There are horror films, and then there are Hammer horror films.
Possibly the most iconic name in all of genre film, Hammer Films have been behind various beloved horror gems ranging from the Bela Lugosi starrer The Phantom Ship in 1936 all the way to the genuinely underrated post-Potter Daniel Radcliffe film, The Woman In Black. Partnering with various companies on new projects in today’s film landscape, even the remake of Let The Right One In, Hammer Films have become synonymous with horror even to this very day. And thankfully, with the rise of boutique and genre home video release houses, their classic pictures live on just as strong.
One such film is the erotic thriller, The Vampire Lovers. Part of Hammer’s “Karnstein Trilogy” with Lust For A Vampire and Twins Of Evil, the film is also based on the legendary early vampire novella, Carmilla, from writer J. Sheridan Le Fanu. The picture follows the story of a female vampire, in late 18th Century Europe. However, she’s not your run-of-the-mill throat biter. Aside from her occasional appreciation for the female body, she is out for revenge as years prior, her fellow vampires . She herself becomes the focus of a hunt, in what is ultimately a minor thriller in the grand scheme of Hammer’s long and storied history.
From director Roy Ward Baker, the film is most important in its overall aesthetic. Oozing the classic Gothic aesthetic that would today become known as one of the last truly inspired creative efforts from the studio. The film itself thrives in Baker’s use of both the camera and the superb production design and above superb cinematography from Moray Grant. Beautifully framed sequences of sex and violence adorn this film, as do lavish sets ranging from a forest that no one would dare be found in to a castle that seems ripped right out of classic literature. Toss in equally lively costumes and some of the most erotically charged horror sequences you’ll find this side of a midnight Cinemax picture, and you’ve got a film that is definitively style over substance.
But that’s not entirely a bad thing. Overall a flat picture, the themes here are as vapid as the performances, which neither add nor detract from the overall picture. Peter Cushing is a welcome find here as “The General,” giving what is more or less the type of performance one would imagine Cushing giving in any film, or at any dinner party for that matter. Ingrid Pitt is fin here as our lead, but doesn’t add much to a character that is little more than a narrative extension of the Hammer idea of blending eroticism and chills, and the likes of Pippa Steele and Dawn Addams do little to nothing to add anything else to the feature.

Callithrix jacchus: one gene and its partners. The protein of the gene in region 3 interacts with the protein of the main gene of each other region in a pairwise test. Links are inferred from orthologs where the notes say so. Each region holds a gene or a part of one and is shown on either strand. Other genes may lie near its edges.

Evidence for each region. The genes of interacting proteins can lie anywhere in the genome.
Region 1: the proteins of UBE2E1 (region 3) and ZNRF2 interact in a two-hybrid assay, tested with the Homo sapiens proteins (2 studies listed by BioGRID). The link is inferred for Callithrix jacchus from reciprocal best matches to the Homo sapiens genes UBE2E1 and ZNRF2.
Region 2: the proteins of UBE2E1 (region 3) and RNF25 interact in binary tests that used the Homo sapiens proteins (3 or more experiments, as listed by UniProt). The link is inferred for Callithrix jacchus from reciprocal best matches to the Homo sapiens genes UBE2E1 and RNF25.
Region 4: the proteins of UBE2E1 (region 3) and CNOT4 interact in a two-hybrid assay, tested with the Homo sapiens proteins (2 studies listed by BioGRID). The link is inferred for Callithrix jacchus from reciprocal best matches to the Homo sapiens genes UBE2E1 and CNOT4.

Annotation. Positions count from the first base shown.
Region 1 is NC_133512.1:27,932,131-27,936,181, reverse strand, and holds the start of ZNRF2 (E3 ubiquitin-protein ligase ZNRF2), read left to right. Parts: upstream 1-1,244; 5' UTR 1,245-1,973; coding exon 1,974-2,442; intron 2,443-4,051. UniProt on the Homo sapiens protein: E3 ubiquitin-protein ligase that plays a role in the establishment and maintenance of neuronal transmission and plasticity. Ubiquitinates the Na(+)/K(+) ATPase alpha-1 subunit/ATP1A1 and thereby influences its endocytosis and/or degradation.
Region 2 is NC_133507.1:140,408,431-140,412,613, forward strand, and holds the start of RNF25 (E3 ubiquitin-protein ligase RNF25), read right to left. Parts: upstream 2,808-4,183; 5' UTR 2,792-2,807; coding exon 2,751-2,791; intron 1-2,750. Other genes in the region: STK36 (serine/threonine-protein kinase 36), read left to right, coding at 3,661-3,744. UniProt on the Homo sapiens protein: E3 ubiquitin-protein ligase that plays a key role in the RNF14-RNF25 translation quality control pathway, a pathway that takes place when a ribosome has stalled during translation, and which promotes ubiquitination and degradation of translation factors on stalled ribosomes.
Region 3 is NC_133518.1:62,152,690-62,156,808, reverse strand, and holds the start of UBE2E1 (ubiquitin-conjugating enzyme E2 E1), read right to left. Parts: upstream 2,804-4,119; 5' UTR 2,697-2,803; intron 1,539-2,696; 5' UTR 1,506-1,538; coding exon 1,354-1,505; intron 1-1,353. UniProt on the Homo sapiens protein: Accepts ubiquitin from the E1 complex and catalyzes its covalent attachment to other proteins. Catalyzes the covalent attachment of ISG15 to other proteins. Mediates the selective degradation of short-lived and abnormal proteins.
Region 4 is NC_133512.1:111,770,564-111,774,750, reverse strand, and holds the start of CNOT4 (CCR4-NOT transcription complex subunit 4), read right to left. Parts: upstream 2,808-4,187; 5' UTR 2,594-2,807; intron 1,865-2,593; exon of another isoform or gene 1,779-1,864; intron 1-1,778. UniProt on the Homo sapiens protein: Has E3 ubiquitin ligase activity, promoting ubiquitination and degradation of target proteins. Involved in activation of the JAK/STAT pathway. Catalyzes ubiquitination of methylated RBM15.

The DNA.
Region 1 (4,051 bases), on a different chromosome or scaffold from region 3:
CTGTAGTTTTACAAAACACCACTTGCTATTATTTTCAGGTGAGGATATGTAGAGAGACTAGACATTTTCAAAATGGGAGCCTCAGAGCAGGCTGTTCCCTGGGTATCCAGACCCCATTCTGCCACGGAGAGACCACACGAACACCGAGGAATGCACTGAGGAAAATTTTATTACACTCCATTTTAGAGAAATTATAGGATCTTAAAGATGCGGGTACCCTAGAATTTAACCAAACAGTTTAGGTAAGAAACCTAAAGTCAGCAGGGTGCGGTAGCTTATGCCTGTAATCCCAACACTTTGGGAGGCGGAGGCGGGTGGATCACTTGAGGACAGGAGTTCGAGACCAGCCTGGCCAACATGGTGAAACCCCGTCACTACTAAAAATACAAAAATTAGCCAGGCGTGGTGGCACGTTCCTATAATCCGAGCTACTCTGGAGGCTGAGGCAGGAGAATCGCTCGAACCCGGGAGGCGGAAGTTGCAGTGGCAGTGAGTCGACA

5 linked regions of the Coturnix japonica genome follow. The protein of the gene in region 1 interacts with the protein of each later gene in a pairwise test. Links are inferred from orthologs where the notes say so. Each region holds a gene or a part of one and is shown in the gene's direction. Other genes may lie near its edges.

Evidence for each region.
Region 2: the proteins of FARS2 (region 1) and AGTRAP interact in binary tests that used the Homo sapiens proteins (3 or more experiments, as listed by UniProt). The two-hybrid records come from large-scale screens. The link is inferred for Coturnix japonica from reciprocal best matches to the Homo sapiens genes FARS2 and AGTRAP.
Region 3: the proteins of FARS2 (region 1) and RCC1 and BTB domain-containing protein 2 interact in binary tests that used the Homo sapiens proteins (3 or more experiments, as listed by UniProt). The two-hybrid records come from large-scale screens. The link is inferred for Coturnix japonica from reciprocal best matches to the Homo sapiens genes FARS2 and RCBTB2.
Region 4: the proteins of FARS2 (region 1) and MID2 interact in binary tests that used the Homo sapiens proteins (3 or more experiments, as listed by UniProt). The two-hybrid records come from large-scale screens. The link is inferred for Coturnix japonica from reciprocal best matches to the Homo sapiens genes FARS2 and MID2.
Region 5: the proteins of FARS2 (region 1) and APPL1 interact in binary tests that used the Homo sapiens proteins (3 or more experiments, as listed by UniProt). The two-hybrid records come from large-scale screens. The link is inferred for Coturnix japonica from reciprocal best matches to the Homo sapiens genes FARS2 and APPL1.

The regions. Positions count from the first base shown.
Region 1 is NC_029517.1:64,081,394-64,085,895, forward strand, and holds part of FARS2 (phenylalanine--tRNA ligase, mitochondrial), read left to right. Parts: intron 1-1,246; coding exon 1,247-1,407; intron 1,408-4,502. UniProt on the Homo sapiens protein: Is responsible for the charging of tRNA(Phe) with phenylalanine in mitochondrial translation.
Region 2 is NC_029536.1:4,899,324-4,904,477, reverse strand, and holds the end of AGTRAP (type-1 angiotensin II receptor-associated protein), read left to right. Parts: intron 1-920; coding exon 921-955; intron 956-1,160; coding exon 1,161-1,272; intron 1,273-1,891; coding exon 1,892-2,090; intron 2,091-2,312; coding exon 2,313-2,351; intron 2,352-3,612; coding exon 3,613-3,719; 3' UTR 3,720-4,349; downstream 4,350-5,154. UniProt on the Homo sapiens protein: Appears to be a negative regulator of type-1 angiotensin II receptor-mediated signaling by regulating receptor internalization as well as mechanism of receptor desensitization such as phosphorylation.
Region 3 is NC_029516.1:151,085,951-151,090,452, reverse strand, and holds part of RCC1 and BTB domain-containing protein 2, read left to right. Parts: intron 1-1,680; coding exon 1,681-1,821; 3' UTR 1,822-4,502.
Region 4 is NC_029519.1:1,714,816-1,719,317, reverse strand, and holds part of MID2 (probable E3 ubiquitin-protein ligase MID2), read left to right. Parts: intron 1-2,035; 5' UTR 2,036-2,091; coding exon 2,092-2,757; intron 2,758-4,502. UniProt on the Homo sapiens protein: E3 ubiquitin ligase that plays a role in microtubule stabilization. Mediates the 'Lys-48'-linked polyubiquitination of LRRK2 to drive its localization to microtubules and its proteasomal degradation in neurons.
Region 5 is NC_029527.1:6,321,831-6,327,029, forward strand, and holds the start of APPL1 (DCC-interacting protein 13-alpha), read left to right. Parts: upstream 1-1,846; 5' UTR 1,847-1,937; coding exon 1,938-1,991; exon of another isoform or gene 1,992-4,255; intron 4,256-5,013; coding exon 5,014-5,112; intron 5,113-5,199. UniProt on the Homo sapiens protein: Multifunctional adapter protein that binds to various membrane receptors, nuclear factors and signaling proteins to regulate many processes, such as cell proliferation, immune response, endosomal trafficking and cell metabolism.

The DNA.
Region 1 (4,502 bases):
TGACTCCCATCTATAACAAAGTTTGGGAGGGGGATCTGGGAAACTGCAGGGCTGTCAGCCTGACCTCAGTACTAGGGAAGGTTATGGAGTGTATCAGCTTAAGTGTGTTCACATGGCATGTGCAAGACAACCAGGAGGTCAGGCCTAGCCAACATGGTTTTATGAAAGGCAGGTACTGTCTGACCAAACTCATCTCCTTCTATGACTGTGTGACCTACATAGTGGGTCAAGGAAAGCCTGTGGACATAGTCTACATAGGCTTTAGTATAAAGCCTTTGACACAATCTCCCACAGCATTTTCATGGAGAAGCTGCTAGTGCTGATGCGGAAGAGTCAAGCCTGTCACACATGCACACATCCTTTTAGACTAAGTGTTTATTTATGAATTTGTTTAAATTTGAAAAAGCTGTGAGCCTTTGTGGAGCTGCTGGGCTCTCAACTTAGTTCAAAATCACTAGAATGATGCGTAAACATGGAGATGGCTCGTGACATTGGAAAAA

Now available on Blu-ray thanks to Scream Factory, this middle of the road curio for genre hounds has finally arrived on Blu-ray and in one hell of a form, for that matter. The transfer here is solid, as the photography really pops, amping up the film’s strongest aspect while also bringing to light the solid score from composer Harry Robertson (billed as Harry Robinson in the credits) which adds even more mood to this film, which isn’t short on its atmosphere. Baker pops up on a solid, if un-involving, commentary, as does Pitt who finds herself reading the novel from which this picture is based. There is a trailer, radio spot, photo gallery and even an interview with Madeline Smith, rounding out what is a solid, if not entirely perfect, release from a company making their name in top notch releases of horror pictures that would otherwise never get the time of day. Hammer hounds will enjoy adding this to their collections, and while non-genre nuts may have a tough time finding an entry point into this film, they will be rewarded with a top notch release and a film that has enough style to make it something to reckon with.